Aliens in the Attic parents guide

Aliens in the Attic Parent Guide

With the potential of being a painful adolescent movie, this little romp has the courage to embrace its campiness and rise slightly above the usual tide of mediocrity.

Overall B-

What's a good vacation without a few surprises? But if the Pearson family thought the arrival of Bethany's (Ashley Tisdale) boyfriend (Robert Hoffman) was unexpected, just wait until they meet the uninvited guests lurking in the attic of their holiday home! These alien visitors may be small, but they have big plans for world domination.

Release date July 31, 2009

Violence C+
Sexual Content B
Profanity C+
Substance Use A-

Why is Aliens in the Attic rated PG? The MPAA rated Aliens in the Attic PG for action violence, some suggestive humor and language.

Run Time: 90 minutes

Official Movie Site

Parent Movie Review

Tom Pearson (Carter Jenkins) isn’t thrilled about spending most of his summer in rural Michigan, being held captive on a family vacation with his two sisters, teenaged Bethany (Ashley Tisdale) and younger Hannah (Ashley Boettcher). Ignoring the attitude, Mom and Dad (Gillian Vigman and Kevin Nealon) do their best to keep things upbeat during the cramped ride to their rented accommodations: a sprawling old mansion. Before they are even unpacked, the other Pearson’s show up—cousin Jake (Austin Butler) and younger twins Art and Lee (Henri and Regan Young). Then, with a flurry of spinning wheels and dirt, Bethany’s boyfriend Ricky (Robert Hoffman) unexpectedly arrives with a carefully concealed plan to schmooze her parents into letting him stay overnight.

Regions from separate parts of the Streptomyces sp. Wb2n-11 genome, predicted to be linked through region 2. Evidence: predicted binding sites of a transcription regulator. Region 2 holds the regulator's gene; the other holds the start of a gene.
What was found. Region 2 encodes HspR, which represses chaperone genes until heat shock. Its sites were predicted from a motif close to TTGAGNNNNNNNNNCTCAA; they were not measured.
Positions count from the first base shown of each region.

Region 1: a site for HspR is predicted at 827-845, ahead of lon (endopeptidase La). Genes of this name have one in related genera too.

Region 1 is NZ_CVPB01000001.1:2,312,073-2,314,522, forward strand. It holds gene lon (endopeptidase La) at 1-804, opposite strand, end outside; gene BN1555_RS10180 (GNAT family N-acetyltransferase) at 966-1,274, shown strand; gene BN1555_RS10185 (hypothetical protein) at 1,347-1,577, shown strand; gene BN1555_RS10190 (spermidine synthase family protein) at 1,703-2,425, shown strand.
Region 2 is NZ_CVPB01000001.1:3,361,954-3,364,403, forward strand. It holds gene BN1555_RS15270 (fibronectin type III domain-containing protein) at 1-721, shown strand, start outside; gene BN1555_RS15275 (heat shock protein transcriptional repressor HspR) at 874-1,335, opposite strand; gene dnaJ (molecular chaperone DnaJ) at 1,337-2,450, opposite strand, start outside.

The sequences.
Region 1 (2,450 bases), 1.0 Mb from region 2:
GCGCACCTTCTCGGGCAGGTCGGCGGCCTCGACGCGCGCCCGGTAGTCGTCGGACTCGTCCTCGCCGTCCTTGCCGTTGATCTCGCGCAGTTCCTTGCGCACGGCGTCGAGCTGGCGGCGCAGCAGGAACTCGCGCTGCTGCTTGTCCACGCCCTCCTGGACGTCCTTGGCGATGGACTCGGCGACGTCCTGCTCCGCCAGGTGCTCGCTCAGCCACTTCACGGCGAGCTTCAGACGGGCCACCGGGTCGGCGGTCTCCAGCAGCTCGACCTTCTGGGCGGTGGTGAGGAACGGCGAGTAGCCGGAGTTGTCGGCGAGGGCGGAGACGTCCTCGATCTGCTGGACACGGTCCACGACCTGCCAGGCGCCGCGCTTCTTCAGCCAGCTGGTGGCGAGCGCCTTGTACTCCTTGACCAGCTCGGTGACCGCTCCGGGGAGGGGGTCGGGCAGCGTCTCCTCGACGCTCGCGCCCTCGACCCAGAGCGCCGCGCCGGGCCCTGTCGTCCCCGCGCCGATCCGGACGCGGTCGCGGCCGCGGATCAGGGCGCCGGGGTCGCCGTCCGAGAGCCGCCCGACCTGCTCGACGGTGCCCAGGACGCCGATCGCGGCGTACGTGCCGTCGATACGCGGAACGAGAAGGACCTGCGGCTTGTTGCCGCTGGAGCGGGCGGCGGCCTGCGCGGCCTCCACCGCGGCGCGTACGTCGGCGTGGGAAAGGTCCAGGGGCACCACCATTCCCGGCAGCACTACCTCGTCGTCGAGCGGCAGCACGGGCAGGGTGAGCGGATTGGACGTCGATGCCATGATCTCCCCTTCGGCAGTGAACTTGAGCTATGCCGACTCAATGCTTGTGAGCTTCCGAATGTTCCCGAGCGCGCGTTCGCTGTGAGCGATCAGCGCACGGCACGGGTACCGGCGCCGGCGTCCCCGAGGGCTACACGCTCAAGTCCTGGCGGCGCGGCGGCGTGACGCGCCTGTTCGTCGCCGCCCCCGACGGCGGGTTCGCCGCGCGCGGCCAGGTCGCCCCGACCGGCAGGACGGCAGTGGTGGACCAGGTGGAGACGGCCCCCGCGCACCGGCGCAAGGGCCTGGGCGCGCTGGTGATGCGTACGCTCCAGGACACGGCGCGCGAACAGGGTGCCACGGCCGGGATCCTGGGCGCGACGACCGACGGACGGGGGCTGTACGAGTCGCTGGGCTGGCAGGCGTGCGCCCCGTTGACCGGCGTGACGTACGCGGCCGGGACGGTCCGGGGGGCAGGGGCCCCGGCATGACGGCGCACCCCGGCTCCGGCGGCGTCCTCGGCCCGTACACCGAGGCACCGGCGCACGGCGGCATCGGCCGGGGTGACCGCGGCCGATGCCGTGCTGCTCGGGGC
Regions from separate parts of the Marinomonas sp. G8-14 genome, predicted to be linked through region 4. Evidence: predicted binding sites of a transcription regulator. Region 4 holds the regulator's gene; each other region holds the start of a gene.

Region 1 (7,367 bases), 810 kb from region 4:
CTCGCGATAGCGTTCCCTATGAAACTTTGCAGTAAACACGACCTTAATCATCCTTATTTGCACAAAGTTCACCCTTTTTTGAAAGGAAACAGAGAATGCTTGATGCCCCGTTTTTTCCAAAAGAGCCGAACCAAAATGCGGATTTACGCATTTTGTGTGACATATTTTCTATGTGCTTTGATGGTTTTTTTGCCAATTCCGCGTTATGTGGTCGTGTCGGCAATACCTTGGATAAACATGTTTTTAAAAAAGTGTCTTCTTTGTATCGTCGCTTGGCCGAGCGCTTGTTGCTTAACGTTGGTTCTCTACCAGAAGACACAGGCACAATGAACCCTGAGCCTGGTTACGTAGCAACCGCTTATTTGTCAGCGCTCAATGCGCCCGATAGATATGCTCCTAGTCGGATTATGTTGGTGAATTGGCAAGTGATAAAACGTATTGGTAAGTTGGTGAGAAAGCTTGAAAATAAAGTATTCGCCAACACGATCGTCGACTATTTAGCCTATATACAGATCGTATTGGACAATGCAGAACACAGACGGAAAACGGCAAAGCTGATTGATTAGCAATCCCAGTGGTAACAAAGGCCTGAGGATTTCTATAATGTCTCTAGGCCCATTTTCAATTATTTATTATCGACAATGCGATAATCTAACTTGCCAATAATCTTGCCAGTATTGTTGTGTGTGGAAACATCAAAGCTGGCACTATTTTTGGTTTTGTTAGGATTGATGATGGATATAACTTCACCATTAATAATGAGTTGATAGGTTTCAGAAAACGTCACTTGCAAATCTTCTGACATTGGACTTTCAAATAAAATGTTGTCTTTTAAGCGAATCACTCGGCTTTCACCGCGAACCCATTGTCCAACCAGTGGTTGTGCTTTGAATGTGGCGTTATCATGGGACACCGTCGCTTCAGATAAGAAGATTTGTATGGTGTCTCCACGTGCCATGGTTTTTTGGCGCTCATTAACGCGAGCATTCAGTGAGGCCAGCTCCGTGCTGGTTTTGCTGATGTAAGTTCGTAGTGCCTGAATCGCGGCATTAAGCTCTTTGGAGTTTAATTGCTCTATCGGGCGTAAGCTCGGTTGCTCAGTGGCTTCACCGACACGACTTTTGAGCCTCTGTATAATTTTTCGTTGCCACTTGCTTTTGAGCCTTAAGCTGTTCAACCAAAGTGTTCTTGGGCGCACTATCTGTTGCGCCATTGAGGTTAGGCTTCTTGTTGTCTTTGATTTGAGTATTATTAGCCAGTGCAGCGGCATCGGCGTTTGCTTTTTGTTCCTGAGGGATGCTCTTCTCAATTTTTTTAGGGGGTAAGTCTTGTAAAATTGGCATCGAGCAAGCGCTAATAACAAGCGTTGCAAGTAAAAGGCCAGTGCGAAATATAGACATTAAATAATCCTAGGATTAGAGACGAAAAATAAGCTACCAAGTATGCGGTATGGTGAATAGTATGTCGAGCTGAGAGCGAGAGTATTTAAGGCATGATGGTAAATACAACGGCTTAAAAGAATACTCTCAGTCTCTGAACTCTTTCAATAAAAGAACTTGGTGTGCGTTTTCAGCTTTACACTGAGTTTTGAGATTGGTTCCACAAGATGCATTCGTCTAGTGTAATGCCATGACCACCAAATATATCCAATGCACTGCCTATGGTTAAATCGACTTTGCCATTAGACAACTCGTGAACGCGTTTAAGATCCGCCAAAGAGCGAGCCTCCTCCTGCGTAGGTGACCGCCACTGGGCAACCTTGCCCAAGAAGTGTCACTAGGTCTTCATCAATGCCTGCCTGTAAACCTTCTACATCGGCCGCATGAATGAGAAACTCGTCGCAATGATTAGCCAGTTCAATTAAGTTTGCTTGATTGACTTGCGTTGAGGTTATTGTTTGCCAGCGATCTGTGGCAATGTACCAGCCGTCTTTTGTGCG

While the gang stakes out their claims for beds and activities, Bethany immediately dons a tiny bikini and happily lures the hormonally charged Ricky toward the swimming pool with more sensuality than necessary. In turn, Tom and Jake hide in the bushes with a paintball gun aimed at Ricky’s private parts. Unfortunately, the resulting hits only gain the scheming, older boy even more sympathy from the trusting adults and more opportunities for him to secretly harass the teenaged boys.

When Grandma Pearson (Doris Roberts) announces the satellite television is on the blink, the shenanigans move to the rooftop. Locked out by Ricky, Tom and Jake discover the dish is in multiple pieces. No sooner do they wonder how that happened when they meet what the audience paid to see—four little green aliens. During a skirmish on the roof, the pair is shot with small darts from the creatures’ weapons, but they don’t seem to be harmed.

Ricky, who comes out to see what is taking so long, isn’t so lucky. After being hit in the back of the neck, the aliens take over his mind and body using a video game-like controller. Now manipulating the humanoid to carry out their commands, the Pearsons have an even bigger battle on their hands. Although the kids manage to lock their unwanted visitors in the attic—they know this won’t be the end of the battle.

The ensuing action will deliver much of what you would expect within this genre. Along with goofy slapstick violence, there are still more kicks and injuries to the groin. Tom, who already lied to his parents about his school performance, also convinces the others to keep the adults in the dark (in order to protect them), and fight the aliens by themselves. This decision results in continuing deceptions and cover-ups.

Yet, with the potential of being a painful adolescent movie, this little romp has the courage to embrace its campiness and rise slightly above the usual tide of mediocrity. The tiny aliens are vulnerable themselves, making things a bit more interesting. And while I tire of seeing silly battle scenes, actor Robert Hoffman delivers a very skilled performance while under the spell of the alien device. With a flip of a switch he freezes in place or is forced to put his body into a number of contortions. As well, the script offers a few funny moments.